TAMPA, Fla. — Dozens of volunteers showed up to Marjorie Park to get into the Gasparilla spirit.
The second annual Green Gasparilla Diver Clean-Up was spearheaded by two young brothers who want to keep their community clean.
Demetri and Ethan Sedita started the organization after realizing how many beads had built up in Seddon Channel after over a hundred years of Gasparilla.
Last year was the first year they combined their post-parade cleaning efforts with a group of volunteer divers.
"You could just pull beads up like weeds, right out of the sediment. It was insane," Demetri said.
Last year 25 divers volunteered to dive for buried beads left behind after the flotilla moves through. The dive caught the attention of an Eckerd College dive enthusiast group run through the Hillel Program at the school.
Program coordinator, Shayna Cohen, then tapped the Tampa Aquarium to get even more experienced divers on board.
After just a few short months, the second annual dive came together.
"It's pretty great what we have been able to do in such short a time. And I think the turnout is even bigger this year. We have over 50 people signed up," Demetri said.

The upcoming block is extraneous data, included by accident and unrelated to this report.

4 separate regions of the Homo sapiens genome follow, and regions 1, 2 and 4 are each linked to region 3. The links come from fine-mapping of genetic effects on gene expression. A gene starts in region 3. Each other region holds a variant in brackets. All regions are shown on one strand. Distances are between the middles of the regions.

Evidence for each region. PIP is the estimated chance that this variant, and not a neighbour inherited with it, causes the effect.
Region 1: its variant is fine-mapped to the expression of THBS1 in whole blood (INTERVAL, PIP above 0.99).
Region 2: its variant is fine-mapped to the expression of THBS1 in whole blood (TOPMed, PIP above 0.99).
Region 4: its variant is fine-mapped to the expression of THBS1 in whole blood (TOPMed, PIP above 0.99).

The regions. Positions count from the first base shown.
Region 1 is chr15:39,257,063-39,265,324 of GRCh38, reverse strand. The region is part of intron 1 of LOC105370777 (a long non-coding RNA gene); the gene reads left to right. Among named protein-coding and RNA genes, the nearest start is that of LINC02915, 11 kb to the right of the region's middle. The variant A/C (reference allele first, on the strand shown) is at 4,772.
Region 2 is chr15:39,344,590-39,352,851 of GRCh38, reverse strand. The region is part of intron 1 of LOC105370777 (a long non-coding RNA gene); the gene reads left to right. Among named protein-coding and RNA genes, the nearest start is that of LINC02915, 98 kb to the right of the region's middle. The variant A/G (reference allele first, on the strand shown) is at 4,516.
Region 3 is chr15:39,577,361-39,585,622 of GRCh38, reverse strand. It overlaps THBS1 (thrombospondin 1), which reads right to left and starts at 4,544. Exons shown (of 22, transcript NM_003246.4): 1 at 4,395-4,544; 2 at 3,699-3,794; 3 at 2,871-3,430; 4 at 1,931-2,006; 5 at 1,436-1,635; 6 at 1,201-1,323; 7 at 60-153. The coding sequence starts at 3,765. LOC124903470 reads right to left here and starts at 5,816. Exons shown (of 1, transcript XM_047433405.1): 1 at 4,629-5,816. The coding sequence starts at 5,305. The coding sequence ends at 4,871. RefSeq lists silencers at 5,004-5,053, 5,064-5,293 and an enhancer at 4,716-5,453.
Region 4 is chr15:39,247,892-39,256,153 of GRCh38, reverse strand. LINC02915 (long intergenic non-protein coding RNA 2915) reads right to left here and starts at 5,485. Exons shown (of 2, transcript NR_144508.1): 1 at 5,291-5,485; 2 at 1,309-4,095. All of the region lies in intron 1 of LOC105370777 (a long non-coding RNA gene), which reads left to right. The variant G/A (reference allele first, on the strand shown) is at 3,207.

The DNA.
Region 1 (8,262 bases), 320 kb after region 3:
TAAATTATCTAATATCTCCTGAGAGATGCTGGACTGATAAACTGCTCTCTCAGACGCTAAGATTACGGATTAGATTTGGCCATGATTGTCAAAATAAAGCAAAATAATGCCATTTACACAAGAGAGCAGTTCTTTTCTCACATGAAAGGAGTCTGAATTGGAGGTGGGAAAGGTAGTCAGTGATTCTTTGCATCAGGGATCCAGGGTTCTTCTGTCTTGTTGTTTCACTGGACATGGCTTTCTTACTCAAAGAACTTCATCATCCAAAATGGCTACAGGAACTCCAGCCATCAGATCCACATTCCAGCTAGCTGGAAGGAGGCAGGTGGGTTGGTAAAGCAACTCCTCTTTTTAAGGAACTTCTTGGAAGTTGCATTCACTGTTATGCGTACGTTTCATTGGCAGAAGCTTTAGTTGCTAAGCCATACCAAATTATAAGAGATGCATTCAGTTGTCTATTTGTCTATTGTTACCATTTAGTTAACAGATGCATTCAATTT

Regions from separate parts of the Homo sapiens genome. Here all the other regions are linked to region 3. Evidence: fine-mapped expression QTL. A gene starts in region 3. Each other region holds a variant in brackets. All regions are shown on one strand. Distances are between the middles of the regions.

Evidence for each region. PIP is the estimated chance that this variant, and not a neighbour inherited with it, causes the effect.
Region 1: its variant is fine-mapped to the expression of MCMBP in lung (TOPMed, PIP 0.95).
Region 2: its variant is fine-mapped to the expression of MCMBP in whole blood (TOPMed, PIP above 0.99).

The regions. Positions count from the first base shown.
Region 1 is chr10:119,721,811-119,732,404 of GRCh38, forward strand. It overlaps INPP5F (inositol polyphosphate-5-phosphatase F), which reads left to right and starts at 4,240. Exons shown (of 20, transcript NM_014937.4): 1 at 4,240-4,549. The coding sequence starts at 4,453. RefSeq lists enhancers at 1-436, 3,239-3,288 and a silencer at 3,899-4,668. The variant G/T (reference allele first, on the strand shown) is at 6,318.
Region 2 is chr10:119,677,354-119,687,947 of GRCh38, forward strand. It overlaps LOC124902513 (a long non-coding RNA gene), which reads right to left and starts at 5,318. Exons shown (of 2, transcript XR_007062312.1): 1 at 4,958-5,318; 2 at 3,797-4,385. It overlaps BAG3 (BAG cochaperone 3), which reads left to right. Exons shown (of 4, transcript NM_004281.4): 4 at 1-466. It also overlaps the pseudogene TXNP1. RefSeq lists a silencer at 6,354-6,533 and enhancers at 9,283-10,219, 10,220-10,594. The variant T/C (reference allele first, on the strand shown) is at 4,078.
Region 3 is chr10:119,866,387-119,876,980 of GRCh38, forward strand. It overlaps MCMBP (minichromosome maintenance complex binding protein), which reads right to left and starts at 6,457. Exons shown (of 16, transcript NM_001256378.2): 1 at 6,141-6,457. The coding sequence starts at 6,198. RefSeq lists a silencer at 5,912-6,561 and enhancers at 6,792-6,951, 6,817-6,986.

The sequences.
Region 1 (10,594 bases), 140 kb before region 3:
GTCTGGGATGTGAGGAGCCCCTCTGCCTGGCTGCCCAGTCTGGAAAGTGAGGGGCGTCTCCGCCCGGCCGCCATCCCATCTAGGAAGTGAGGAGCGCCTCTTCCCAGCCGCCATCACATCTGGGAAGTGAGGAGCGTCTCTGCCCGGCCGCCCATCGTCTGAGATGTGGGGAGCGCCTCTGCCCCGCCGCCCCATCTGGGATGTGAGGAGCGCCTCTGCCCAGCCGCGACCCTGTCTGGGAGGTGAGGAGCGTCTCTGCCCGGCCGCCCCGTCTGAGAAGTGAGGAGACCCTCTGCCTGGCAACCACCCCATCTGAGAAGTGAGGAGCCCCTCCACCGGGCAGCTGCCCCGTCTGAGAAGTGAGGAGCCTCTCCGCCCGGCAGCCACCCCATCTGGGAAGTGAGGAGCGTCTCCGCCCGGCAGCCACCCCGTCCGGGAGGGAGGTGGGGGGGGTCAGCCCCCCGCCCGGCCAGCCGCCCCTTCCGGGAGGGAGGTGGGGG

When the beads sit in the water they can start to decompose and create larger issues. Issues like releasing toxins into the water and breaking into microplastics, Demetri explained in his speech to volunteers.
"It's horrible for the environment but it's also really bad for the people who are eating the fish that are in this area because it just travels up the food chain. So its kind of a scary thing."
All of this mobilized the volunteers.
"Let's face it: when people think of Florida they think of water. So, it's very important for us to protect the water, and protect the state, and protect the tourism," Florida Aquarium diver volunteer Mark Riss said.
And the goal is to make this their last cleanup.
"In the future, we hope that we don't have to do this anymore, we can get some change and we won't have to bother cleaning up the channel," Demetri said. "But for now, we're going to keep doing this and try to clean up everything as best as we can today."
Divers recovered over 2,000 strands of beads that weighed more than 115 pounds. The beads were sorted so that the strands in the best condition can be reused for next year.
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